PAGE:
American Heritage® Dictionary of the English Language, Fourth Edition
- n. Slang A gesture of greeting, elation, or victory in which one person slaps an upraised palm against that of another person.
“Just wanted you to know I understand, sending you a sleep-deprived high-five.”
“At other times, I read what they've written, and how they've come through some really challenging stuff, and I just want to throw my arms around them and give them a great big hug and a high-five.”
“Pel got a high-five from Edi Gathegi when she let him know that the Lexicon fans “absolutely love black olives” (more on that later today)”
“I needed a quest of my own so I looked to the earliest tales of heroism to find an act that would challenge my body, mind and soul: I would climb to the top of Mount Olympus and high-five the Gods!”
“We all know the caricature: the middle-aged bloke who can be found in just about every office, first on the dance floor at every work do, the one who speaks in jargon then rocks with laughter and asks the nearest person for a high-five.”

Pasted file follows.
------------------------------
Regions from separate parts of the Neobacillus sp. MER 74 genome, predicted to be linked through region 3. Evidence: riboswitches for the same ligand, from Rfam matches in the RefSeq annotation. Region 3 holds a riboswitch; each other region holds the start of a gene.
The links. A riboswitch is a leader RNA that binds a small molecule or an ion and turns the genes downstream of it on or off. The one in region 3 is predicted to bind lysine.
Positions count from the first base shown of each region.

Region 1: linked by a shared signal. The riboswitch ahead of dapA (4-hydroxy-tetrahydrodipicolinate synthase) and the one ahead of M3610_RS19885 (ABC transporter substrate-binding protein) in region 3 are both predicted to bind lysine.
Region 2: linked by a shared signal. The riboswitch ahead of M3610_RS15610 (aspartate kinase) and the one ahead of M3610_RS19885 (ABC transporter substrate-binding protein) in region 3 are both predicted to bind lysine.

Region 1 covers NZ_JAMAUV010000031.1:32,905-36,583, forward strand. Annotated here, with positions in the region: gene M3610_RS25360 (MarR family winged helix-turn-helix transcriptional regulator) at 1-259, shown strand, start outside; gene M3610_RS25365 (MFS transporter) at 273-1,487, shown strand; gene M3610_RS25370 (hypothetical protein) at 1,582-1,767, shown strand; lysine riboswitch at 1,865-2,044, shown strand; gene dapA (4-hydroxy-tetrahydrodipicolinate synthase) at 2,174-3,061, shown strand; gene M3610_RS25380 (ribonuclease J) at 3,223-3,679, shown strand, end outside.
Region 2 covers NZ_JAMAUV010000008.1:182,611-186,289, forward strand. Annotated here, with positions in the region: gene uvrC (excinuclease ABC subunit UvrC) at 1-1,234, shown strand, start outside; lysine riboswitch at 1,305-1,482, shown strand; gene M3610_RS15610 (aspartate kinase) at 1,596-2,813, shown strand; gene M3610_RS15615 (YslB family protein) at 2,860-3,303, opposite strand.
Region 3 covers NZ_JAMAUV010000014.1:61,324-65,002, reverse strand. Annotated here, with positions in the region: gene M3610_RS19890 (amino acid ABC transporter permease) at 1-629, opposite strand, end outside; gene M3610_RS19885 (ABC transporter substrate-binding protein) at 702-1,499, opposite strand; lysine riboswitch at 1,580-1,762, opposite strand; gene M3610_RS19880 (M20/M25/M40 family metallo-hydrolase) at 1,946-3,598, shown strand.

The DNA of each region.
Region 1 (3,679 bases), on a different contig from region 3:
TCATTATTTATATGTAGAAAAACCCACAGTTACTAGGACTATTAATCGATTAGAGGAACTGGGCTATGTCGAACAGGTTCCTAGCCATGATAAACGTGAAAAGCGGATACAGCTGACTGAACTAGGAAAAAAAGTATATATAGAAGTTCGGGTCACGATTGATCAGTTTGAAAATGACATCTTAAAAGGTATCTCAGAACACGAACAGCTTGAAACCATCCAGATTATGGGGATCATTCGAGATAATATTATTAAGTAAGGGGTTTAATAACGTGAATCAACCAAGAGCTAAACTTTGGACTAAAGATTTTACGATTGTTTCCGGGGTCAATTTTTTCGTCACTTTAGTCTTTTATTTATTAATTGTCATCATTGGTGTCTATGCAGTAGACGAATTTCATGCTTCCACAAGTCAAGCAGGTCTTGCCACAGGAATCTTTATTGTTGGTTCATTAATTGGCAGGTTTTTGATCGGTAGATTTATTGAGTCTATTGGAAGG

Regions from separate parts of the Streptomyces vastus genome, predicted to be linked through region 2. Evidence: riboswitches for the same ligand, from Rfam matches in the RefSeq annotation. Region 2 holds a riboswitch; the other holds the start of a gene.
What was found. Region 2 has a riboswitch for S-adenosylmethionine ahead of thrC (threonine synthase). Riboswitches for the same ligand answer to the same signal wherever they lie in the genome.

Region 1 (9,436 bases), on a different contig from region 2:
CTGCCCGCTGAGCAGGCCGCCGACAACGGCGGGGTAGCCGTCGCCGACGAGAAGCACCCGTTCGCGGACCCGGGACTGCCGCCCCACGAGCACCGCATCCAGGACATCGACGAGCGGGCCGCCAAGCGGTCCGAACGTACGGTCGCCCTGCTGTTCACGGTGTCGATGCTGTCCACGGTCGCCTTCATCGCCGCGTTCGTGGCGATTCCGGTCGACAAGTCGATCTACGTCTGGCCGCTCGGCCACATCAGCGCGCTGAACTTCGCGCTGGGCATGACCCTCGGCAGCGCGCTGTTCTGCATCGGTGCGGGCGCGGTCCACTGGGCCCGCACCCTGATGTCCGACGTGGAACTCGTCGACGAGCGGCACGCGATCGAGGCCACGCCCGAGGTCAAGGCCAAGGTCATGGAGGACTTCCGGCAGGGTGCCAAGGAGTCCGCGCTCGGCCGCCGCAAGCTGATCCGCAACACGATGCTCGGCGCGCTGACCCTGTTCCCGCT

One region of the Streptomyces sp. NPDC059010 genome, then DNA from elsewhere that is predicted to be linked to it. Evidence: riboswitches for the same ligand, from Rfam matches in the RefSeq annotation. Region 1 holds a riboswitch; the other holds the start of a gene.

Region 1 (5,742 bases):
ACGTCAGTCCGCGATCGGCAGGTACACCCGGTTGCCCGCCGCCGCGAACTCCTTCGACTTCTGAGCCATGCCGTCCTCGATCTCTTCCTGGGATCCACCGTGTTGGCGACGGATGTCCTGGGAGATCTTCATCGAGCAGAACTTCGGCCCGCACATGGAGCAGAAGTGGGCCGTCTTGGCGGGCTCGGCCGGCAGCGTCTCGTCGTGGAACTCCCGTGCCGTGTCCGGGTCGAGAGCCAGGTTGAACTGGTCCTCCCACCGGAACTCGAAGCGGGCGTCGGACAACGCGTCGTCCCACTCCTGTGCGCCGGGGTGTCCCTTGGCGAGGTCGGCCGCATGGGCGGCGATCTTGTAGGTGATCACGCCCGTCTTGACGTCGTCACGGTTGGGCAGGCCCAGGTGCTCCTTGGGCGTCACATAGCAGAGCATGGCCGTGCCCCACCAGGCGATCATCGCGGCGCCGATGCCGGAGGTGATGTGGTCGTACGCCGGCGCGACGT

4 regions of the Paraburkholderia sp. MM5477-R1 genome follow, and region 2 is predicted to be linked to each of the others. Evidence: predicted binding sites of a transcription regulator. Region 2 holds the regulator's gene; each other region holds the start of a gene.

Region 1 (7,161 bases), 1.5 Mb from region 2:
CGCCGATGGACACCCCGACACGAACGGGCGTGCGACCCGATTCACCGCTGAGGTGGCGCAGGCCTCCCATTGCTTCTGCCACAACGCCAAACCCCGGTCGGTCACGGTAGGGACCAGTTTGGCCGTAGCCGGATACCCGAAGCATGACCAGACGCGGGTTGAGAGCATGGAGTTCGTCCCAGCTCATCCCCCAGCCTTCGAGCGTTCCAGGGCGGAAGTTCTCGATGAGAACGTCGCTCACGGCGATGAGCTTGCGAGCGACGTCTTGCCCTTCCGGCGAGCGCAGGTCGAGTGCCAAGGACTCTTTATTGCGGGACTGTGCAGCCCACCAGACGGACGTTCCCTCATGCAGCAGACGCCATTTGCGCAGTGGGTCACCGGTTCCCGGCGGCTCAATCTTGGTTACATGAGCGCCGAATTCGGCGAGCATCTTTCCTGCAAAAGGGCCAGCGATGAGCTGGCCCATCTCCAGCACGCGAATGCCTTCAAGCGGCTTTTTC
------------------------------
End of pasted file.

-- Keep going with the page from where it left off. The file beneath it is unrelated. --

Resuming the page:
“Reuters A passerby gives a high-five to an Occupy Wall Street protester at the Zuccotti Park encampment Monday.”
“Claire and I celebrated the accomplishment with a cheesy high-five, a cold glass of chocolate milk and a quick dip in the brisk Atlantic that's easier than icing, right?”
“People would high-five them and people would come up and hug them and teachers would stop and speak with them.”
“And when Ryan Torain busted free for a 13-yard run, Portis gave him a huge high-five as they crossed paths on the field.”
“Sharing a high-five we invented just for the staff, we returned our attention to the restroom HDTVs showing the classic everyone in the stadium was now a part of.”
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